On the occasion of the G7 meeting for sustainable urban development in Potsdam on the 12th and 13th of September, tenant unions from around the globe demand the inclusion of urban society initiatives ++++ Local activists have neither been informed nor invited. +++++ “Measures like the planned socialization of large real estate companies in Berlin should be a central part of the strategy against the global housing crisis”.
On the occasion of the G7 meeting for sustainable urban development on September 13th and 14th, 2022 in Potsdam, initiatives of urban society from around the globe are calling on participating state ministers to take serious action on their own agenda of “poverty reduction and social inclusion in cities”.
Urban Activists from the affected cities have united as none were invited nor informed of the G7 summit. The G7 advocates democracy, yet neglects to include the people who face the devastating effects of gentrification every day and have worked out strategies for their cities.
A summit which excludes organized representatives of urban society is a token event. If the international policy makers of the G7 were serious about democratic structures and transparency they would have invited urban activists and neighborhood initatives into their council. These local initatives have been mobilizing against gentrification and the sale of their cities for decades. They are the experts on social, sustainable urban development.
“The global housing crisis is caused by a largely unregulated, profit based real estate market. Policy makers, such as the G7, need to regulate these players and make sure there is access to affordable housing for all. Measures like the planned socialization of large real estate companies in Berlin should be a central part of the strategy against the global housing crisis”, Hilde Sommerzeit points out.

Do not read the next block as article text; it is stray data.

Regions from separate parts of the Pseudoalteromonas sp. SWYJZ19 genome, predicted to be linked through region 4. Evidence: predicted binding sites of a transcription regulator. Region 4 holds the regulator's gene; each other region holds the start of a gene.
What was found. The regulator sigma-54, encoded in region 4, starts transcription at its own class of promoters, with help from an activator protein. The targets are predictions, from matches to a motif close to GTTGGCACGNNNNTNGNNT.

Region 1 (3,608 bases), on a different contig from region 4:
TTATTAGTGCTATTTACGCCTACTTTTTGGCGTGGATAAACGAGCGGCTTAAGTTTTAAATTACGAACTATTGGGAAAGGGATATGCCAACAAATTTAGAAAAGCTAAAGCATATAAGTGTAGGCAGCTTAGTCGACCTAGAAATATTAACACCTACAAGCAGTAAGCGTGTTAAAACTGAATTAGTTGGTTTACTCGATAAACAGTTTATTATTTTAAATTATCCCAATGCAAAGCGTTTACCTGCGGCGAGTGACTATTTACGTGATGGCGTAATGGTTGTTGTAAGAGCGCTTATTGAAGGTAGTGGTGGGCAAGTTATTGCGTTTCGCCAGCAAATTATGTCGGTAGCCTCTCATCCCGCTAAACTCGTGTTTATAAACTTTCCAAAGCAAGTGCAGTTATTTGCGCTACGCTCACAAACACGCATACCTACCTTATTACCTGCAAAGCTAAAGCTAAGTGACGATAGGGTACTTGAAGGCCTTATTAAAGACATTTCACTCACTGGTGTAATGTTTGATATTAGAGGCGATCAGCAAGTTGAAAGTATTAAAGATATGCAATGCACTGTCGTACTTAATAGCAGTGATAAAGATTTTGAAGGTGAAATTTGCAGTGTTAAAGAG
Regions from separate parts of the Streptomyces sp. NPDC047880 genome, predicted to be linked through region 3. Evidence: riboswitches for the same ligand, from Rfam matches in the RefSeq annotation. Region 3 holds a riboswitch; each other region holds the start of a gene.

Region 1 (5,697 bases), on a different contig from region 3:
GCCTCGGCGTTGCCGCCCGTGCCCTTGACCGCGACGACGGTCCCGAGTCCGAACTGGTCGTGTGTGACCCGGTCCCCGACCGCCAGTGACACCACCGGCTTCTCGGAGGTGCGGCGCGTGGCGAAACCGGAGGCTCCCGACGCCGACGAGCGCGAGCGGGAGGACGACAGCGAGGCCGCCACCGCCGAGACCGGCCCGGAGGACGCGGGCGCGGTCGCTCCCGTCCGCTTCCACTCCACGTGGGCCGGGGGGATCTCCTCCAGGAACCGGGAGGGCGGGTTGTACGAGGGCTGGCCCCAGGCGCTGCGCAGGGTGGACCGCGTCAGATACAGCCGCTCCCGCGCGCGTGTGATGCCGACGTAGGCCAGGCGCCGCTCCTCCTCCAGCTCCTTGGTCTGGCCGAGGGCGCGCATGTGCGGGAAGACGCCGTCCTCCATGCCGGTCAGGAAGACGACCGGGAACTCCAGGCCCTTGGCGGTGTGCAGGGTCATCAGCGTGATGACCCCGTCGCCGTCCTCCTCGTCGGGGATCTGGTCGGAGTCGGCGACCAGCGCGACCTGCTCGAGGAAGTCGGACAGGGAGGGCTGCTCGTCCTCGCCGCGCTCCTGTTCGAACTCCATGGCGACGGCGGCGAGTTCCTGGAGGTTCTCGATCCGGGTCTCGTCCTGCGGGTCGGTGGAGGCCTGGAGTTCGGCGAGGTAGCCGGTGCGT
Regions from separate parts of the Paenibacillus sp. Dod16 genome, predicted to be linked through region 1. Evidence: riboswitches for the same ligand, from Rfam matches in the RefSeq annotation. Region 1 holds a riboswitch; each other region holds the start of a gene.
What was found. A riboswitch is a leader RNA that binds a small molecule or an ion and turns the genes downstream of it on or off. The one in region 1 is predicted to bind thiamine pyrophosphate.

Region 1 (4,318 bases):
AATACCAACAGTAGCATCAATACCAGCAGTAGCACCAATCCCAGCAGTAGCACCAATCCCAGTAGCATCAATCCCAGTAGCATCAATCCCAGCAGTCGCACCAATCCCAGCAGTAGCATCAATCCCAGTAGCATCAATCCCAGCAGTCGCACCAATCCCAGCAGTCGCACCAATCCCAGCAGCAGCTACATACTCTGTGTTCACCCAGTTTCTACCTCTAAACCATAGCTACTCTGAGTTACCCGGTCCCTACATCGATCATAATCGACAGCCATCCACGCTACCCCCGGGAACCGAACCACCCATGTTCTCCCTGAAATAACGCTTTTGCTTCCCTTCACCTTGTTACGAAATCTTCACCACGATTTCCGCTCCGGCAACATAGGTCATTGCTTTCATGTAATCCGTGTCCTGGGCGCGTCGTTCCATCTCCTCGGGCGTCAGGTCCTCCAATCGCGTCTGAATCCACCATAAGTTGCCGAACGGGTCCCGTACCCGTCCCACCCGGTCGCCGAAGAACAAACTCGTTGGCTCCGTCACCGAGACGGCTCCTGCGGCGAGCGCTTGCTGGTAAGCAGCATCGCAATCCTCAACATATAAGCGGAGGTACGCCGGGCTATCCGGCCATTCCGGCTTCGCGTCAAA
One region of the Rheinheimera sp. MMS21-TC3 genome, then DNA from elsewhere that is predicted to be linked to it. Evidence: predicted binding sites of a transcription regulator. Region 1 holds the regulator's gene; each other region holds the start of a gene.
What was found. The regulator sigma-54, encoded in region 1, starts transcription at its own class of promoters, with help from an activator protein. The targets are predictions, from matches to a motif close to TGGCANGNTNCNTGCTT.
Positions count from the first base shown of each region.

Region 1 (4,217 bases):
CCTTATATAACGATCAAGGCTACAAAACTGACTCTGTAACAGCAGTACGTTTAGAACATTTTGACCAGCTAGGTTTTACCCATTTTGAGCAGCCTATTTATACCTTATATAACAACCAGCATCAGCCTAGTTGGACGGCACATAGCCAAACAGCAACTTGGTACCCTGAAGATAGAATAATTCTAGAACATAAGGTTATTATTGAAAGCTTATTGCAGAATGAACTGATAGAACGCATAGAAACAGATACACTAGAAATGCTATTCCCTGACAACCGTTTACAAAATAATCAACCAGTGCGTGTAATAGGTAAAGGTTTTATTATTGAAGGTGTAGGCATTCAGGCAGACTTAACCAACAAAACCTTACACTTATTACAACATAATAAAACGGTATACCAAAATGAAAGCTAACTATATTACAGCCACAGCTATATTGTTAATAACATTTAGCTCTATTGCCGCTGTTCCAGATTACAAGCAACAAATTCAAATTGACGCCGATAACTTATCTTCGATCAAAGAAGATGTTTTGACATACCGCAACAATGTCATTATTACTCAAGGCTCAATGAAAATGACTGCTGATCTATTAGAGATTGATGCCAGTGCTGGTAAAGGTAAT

In September 2021, 59.1% of Berlin’s citizens voted in favour of the socialization of large real estate corporations. The German constitution allows expropriation as a measure to safeguard the interests of the general public. The legal basis for the socialization is currently being negotiated in Berlin.
Balakrishnan Rajagopal, UN Special Rapporteur on the Right to Housing has stressed the global dimension of the housing problem at this year’s socialization congress in Berlin: “The human right to housing must no longer be subordinated to the needs of the economy. We need a return to the values that are shared by the United Nations”.
The people in the cities need effective measures. A G7 meeting that does not challenge the economic mechanisms underlying the housing crisis remains a toothless tiger.
We, iniatives of the global tenant movement,call for the socialization of housing as a sustainable solution to the global housing crisis! Activists of all nations must join the ministers of state at the G7 summit to make the human right to housing a central part of their agenda.